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The Politics of Richard WrightPerspectives on Resistance$
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Jane Anna Gordon and Cyrus Ernesto Zirakzadeh

Print publication date: 2018

Print ISBN-13: 9780813175164

Published to Kentucky Scholarship Online: May 2019

DOI: 10.5810/kentucky/9780813175164.001.0001

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PRINTED FROM KENTUCKY SCHOLARSHIP ONLINE (www.kentucky.universitypressscholarship.com). (c) Copyright The University Press of Kentucky, 2019. All Rights Reserved. An individual user may print out a PDF of a single chapter of a monograph in KSO for personal use.date: 21 August 2019

Revisiting Richard Wright in Ghana

Revisiting Richard Wright in Ghana

Black Radicalism and the Dialectics of Diaspora

Chapter:
(p.181) 11 Revisiting Richard Wright in Ghana
Source:
The Politics of Richard Wright
Author(s):

Kevin Kelly Gaines

Publisher:
University Press of Kentucky
DOI:10.5810/kentucky/9780813175164.003.0012

Kevin Kelly Gaines’s reprinted essay on Wright’s Black Power reminds readers that Wright rejected the myth of a transhistorical, transnational black cultural unity. On this point, Wright’s thinking converged with that of other black Marxist intellectuals in exile, including Padmore and James. Wright instead proposed a form of pan-Africanism founded on a shared history of oppression and a critical, dialectical consciousness of the situation of blacks in the West. The latter would have to give pride of place to the emergent political consciousness of African people, even if some of its elements would be radically foreign to New World black people. Bridging the historical differences would not prove impossible, however. After all, as Gaines observes, by the time Wright’s first daughter, Julia, reached adulthood, she had joined the black expatriate community in Ghana. It had supplanted Paris for intellectuals and artists seeking to join a black-led struggle informed by global ideals of anti-imperialism and anti-capitalism.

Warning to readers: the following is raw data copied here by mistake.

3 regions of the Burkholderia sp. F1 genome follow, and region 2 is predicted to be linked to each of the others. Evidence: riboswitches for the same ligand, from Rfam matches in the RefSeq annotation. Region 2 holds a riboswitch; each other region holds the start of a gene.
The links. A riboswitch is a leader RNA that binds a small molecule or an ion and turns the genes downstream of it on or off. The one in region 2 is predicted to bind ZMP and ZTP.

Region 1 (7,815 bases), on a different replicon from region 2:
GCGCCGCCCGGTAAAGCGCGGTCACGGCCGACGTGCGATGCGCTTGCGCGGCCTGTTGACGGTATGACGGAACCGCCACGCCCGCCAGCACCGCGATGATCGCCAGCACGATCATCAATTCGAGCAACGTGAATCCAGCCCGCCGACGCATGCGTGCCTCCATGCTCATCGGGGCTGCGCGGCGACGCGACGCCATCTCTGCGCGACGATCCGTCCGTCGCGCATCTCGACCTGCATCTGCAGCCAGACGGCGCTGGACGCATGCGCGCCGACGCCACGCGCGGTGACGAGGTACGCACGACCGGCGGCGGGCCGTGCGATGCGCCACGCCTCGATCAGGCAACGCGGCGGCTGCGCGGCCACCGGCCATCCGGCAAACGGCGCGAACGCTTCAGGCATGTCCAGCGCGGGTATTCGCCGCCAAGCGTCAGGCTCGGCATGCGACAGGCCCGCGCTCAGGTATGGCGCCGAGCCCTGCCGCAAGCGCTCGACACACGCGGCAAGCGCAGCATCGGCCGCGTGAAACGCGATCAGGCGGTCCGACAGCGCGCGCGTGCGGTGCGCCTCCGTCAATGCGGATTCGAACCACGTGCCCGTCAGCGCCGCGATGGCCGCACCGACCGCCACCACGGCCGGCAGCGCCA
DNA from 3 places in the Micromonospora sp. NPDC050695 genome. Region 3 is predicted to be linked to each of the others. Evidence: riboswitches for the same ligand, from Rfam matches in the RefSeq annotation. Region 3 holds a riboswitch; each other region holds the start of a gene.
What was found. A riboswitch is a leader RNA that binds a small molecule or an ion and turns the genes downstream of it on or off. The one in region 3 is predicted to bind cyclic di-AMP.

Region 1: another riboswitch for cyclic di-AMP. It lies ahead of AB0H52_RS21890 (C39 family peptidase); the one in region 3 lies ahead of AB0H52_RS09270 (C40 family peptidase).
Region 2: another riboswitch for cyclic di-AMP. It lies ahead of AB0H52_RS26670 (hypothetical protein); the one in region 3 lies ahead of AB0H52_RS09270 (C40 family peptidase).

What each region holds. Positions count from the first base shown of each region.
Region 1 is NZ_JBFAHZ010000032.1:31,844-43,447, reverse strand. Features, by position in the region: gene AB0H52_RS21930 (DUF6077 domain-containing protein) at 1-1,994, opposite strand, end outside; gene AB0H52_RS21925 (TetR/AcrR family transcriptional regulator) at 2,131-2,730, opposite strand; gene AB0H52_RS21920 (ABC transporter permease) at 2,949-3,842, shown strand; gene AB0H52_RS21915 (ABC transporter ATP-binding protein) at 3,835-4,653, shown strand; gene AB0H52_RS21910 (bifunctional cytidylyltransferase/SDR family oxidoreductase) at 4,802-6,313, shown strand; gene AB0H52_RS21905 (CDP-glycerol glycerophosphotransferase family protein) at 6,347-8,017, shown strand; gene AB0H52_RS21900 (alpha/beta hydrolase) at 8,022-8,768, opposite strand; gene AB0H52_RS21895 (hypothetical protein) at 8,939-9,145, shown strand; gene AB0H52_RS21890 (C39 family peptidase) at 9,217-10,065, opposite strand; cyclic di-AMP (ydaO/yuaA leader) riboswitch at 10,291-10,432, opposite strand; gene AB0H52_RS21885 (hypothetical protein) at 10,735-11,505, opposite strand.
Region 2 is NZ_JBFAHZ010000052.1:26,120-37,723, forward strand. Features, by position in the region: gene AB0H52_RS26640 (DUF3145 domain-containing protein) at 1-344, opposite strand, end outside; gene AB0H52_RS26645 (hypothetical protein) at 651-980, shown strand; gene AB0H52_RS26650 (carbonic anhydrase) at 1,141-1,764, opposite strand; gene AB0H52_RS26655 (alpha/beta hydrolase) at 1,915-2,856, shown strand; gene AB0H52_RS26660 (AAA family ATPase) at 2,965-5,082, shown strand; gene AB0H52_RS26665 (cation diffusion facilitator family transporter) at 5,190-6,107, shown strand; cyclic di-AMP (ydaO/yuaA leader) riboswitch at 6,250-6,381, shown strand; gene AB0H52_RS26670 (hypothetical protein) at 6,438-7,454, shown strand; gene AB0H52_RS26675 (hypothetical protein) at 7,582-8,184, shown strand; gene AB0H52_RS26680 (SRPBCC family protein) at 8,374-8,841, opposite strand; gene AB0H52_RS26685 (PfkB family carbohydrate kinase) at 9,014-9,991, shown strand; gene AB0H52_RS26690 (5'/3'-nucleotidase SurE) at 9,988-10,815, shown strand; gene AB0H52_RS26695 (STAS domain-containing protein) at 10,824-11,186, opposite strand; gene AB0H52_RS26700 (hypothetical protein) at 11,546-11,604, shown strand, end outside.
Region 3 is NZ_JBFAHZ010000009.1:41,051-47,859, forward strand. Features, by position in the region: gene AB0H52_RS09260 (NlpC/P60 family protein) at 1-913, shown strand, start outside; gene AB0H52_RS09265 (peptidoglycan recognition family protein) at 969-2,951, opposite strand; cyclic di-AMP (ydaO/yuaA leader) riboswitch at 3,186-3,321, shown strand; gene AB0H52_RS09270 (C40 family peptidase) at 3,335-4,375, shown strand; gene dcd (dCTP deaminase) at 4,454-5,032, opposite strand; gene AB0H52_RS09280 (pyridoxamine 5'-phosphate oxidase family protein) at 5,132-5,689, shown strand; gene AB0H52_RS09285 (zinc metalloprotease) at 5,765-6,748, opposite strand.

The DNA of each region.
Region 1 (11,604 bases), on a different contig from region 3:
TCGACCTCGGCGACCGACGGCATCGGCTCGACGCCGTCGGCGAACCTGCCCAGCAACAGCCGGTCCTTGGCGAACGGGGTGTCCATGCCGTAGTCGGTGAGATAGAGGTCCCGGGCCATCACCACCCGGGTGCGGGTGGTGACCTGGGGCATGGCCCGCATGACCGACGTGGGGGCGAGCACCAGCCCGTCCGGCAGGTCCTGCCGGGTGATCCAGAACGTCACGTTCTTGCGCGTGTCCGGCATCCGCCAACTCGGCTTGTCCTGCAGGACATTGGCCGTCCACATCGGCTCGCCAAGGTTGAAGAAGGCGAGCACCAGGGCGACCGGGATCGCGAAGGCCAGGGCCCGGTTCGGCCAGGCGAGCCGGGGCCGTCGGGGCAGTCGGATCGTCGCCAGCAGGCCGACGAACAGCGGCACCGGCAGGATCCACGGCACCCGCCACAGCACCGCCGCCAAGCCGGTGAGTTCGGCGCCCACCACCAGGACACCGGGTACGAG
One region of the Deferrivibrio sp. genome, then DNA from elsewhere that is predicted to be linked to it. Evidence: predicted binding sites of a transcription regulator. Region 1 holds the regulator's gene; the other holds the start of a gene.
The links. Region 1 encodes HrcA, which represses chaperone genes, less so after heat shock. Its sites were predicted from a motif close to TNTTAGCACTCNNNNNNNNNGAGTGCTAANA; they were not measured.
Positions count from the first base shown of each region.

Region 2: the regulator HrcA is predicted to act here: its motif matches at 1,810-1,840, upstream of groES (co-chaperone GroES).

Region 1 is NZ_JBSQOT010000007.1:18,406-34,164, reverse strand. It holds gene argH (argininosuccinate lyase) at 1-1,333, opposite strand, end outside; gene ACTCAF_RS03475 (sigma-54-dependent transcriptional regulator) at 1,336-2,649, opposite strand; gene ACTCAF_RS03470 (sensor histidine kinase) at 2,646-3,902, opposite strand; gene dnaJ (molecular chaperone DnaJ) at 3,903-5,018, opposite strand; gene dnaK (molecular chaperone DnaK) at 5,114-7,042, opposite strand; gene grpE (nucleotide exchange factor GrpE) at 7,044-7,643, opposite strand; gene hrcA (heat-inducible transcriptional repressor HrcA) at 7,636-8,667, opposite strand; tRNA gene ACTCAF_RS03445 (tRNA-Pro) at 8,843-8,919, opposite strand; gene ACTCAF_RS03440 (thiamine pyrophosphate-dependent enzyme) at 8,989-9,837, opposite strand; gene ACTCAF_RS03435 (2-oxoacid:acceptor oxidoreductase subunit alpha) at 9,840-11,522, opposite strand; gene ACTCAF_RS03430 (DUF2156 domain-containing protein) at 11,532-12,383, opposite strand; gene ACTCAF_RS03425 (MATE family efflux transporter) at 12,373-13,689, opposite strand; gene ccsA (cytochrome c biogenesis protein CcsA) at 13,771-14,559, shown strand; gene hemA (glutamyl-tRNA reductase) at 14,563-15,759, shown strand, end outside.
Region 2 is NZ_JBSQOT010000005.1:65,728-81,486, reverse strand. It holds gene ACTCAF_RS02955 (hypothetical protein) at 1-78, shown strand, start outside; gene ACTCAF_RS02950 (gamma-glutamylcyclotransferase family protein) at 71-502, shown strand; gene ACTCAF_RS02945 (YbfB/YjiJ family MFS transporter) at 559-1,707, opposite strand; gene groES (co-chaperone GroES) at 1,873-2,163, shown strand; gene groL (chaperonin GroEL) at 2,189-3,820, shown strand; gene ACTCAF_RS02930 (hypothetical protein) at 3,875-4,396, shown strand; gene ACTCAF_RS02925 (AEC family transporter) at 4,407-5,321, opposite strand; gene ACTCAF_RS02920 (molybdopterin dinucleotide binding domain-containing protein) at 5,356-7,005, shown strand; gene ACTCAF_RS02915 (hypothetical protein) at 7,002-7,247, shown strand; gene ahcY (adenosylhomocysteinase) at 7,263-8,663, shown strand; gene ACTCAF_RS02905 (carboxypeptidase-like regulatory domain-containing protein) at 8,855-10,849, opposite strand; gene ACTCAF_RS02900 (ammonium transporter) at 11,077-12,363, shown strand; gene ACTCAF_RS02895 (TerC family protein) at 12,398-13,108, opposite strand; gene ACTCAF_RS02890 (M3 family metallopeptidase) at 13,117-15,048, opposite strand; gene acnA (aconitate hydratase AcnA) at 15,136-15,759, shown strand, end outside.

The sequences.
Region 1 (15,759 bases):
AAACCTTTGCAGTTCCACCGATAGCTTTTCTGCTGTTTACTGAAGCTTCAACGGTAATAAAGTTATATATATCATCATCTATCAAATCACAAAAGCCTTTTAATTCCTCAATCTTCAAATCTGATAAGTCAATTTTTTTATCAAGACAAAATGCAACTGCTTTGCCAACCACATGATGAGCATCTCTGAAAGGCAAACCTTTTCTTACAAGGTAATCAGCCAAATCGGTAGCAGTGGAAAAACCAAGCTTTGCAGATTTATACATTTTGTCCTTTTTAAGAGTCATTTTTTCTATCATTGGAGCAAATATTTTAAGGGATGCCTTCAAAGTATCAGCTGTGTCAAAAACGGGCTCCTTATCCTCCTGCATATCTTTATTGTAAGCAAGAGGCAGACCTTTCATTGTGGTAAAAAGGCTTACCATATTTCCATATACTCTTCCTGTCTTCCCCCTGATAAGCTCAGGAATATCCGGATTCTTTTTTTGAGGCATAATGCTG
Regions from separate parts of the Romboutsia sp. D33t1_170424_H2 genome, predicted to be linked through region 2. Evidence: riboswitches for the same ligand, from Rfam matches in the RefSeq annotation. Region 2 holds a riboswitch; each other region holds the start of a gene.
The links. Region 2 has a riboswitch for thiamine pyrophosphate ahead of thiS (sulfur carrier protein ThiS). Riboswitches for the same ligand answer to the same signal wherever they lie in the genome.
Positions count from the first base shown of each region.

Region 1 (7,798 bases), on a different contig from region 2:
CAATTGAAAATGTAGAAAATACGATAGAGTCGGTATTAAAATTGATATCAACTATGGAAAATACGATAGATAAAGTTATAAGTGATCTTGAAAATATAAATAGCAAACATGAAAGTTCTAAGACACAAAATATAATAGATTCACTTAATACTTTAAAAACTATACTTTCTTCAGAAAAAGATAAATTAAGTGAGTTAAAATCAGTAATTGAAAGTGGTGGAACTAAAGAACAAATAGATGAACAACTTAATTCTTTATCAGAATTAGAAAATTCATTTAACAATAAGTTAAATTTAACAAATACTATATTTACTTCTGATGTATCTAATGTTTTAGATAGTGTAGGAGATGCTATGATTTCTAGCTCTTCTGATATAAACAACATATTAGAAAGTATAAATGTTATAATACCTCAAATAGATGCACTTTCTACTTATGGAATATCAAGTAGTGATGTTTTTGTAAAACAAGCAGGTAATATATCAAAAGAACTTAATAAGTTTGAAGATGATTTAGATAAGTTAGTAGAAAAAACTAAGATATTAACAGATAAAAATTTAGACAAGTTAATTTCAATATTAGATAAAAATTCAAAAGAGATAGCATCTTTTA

Keywords:   Richard Wright, Black Power, black transnationalism, African political consciousness, Ghana

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